Scottish teacher is transforming school life in Rwanda

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Kari Spence, 26, has set up Together in Sport Rwanda and is determined to make a difference to one small community that has experience so much poverty

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4th December 2017 by TFN Guest 0 Comments

A school trip to Africa in 2009 transformed life for one North Berwick High School pupil and a whole community in Rwanda.

Kari Spence, now a 26-year-old PE teacher, was so inspired by her visit to the Faith and Hope Academy in Rwanda, she set up a charity.

After years of maintaining contact with the school and working to help the community develop, she has created a ground-breaking initiative to help improve the quality of education both here and in Africa.

This summer Kari was in the position to select 18 young teachers from the UK to go and help out at Faith and Hope – and in turn take some valuable life lessons back to their own pupils.

And she is now looking for the next group of enthusiastic teachers to go out in July 2018.

Kari set up Together in Sport Rwanda specifically to work with the school in the village of Gako, in the rural district of Bugasera, Rwanda.

Many of the pupils are living in extreme poverty – under the shadow of the 1994 genocide which saw the mass slaughter of Tutsi and moderate Hutu’s.

The group of volunteer teachers she recruited this summer spent time at the school both in the classroom and the sports fields, covering topics such as sex education, gender balance, numeracy and English and ended the two weeks by delivering a sports festival for all 500 pupils.

They also spent the afternoons sharing their expertise by delivering teacher education to the local teachers at Faith and Hope. This included helping the teachers work the laptops the charity had donated to the school.

Spence, who works as the PE specialist at Niddrie Mill Primary School in Edinburgh, said  “Taking a group of teachers out to Faith and Hope has been a dream of mine for a long time. Thanks to the support of my trustees the charity is now in a place to drive forward our volunteering programme.

“This summer was above and beyond my expectations and I couldn’t have asked for a better team of volunteers.”

The teacher, who this summer was invited to the Queens Garden party in Edinburgh, in recognition of her charitable works, added: “This has not just been about passing on valuable teaching tips and guidance to The Faith and Hope Academy, it has been a two-way process, and these 18 teachers went back to their own schools with a slightly different perspective on life – which can only enhance the way they approach lessons in their own classrooms, benefiting the pupils they teach here in the UK.”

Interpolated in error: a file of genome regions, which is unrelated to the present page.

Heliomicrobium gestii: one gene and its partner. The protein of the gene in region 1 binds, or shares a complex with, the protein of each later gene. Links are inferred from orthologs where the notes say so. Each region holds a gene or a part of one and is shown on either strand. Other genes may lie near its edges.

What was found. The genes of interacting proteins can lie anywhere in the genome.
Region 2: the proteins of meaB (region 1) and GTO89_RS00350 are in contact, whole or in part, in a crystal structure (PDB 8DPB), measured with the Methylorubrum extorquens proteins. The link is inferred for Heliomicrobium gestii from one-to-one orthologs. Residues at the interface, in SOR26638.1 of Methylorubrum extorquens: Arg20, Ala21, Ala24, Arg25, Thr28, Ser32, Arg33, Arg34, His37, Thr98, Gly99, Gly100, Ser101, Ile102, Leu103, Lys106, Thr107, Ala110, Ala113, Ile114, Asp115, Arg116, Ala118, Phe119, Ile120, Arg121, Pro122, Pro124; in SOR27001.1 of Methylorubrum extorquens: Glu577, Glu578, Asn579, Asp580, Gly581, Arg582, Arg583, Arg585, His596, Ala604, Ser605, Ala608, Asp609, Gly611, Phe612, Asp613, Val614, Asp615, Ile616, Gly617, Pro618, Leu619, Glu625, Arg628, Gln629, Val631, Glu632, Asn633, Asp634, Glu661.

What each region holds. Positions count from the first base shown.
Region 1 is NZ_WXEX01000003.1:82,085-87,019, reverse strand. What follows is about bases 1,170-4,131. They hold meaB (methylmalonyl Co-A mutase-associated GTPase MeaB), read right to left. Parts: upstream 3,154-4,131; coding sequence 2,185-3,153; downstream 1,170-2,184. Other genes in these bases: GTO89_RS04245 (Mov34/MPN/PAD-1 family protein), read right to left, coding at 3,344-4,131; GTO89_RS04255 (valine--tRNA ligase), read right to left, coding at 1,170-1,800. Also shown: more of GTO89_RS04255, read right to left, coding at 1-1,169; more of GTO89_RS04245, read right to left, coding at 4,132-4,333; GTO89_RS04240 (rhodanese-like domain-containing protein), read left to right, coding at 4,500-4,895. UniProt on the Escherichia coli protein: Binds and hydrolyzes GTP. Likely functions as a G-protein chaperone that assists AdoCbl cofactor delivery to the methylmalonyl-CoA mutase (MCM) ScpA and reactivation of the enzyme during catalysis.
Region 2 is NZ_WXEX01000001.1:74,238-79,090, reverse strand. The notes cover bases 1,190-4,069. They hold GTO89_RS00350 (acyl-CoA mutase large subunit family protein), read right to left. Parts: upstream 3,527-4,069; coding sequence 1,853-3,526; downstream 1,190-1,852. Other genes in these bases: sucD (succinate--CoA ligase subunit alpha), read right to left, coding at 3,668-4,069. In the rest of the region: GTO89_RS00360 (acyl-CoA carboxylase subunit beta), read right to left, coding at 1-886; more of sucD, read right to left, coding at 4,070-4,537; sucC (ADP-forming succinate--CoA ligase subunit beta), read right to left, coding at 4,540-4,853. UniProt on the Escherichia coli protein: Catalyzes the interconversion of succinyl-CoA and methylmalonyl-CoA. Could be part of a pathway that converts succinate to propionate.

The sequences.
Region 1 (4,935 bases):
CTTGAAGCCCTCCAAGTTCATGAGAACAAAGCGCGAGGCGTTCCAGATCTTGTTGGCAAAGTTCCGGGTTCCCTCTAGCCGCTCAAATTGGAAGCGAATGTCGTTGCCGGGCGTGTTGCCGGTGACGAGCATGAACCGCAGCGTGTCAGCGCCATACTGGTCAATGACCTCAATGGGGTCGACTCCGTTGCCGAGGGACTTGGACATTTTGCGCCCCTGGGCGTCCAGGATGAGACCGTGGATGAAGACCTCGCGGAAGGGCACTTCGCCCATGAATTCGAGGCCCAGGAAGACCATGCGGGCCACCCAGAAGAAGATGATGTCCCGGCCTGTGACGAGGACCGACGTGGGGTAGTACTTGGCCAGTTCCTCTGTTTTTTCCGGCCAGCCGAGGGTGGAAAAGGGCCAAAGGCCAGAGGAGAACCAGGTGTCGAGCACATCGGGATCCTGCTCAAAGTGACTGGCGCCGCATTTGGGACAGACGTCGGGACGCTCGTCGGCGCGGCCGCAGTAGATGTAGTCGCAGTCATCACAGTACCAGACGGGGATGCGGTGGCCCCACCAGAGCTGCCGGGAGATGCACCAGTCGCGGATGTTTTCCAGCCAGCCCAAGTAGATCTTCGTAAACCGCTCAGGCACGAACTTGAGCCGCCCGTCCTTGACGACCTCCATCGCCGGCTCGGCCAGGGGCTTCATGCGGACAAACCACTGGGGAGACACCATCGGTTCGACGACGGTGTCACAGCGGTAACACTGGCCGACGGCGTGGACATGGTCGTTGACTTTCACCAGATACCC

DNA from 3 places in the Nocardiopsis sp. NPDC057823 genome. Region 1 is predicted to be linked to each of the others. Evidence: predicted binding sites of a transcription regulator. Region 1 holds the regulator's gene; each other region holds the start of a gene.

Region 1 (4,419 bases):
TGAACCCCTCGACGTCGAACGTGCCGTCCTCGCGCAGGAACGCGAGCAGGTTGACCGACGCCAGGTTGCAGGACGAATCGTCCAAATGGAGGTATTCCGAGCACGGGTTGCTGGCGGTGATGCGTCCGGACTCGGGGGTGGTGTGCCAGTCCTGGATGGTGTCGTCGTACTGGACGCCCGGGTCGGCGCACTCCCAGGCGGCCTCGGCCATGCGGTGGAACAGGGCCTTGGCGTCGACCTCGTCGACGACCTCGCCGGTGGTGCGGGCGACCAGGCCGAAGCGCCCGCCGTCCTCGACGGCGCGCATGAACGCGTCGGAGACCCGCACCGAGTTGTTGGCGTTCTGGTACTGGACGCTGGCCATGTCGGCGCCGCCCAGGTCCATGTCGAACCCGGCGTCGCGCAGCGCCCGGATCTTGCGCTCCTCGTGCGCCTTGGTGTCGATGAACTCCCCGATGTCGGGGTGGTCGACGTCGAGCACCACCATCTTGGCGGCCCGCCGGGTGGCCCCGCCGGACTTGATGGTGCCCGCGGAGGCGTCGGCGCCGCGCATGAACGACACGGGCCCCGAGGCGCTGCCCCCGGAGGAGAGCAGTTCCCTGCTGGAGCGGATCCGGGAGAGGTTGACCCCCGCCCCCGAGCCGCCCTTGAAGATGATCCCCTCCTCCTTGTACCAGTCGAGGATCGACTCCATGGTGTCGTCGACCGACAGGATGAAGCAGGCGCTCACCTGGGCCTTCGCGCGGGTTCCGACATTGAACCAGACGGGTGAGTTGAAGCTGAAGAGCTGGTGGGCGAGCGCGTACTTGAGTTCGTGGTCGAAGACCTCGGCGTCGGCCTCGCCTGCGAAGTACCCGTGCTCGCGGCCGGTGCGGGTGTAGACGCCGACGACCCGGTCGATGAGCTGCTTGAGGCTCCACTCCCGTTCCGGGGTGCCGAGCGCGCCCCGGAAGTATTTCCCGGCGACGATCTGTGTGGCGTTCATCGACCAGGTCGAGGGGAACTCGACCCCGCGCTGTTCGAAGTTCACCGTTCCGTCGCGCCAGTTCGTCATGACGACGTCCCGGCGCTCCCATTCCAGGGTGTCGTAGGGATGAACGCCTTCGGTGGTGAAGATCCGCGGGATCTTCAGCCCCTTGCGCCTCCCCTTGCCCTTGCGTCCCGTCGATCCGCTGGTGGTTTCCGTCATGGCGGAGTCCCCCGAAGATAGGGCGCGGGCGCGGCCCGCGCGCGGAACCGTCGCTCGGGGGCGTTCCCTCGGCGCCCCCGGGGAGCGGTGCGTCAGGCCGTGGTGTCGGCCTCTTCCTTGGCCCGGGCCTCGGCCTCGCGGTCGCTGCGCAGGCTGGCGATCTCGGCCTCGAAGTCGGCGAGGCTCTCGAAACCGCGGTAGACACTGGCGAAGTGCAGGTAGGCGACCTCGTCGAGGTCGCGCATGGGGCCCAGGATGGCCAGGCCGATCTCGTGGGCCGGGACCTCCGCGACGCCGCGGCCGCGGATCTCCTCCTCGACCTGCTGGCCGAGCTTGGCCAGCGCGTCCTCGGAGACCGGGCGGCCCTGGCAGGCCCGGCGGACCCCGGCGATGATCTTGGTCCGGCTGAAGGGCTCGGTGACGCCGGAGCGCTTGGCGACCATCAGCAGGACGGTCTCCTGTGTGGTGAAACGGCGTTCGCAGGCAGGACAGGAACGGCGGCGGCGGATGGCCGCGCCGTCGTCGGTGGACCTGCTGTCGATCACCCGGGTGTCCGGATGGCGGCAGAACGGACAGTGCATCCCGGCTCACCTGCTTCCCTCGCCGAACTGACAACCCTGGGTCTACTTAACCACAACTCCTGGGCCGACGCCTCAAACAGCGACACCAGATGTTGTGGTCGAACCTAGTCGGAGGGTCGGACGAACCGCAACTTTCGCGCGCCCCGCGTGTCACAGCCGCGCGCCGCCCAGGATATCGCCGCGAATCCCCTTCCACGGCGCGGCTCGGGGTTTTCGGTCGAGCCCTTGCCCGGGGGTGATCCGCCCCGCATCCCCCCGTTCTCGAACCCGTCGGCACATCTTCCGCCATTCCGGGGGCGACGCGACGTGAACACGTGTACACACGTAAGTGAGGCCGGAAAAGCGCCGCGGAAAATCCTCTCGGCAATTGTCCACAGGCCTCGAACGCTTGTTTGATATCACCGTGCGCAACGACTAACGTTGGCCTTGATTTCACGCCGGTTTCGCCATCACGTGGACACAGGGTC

The group of volunteers also raised over £12,000, which means the charity can start building a water well at the school.

Currently the families in the village of Gako are walking over 5km to the nearest lake for drinking water, which is full of disease and the home to both hippos and crocodiles.

Speaking about his time at the African school, teacher Scott Fusco, 29, who is now working in Kuwait, said: “Before travelling to Rwanda, I had hoped to pass on my knowledge to the children and teachers at the school. I quickly realised that in reality it was me who was learning the most.”

Elayne Gray, who works at St Cadoc’s Primary, Newton Mearns, added: “Spending time with the children and learning about Rwandan history has given me so much to stop and think about it.

“If, in our country, we were to approach new things in the same positive and energetic way those children do; embrace differences with the same kindness and love; be grateful for the things we have no matter how small – we would gain so much more from life.”

This is the latest in a long line of initiatives that Spence has been involved in with the school.

She first visited the school in 2009 on that life-changing school trip when she was just 18, and set up the charity Together in Sport, Rwanda in 2012.

Through the support of five trustees, Together in Sport became a registered charity in March 2016 which has enabled the charity to grow and increase the support they are able to provide to Faith and Hope Primary.

They have built a kitchen so that pupils get a hot meal; started an initiative Friends of Faith and Hope where individuals from the UK are a part of making a difference to the school through monthly donations, raised money to buy land to build sports facilities for the pupils so they can play football, basket- ball and volleyball and is currently raising £20,000 to build a fresh water well.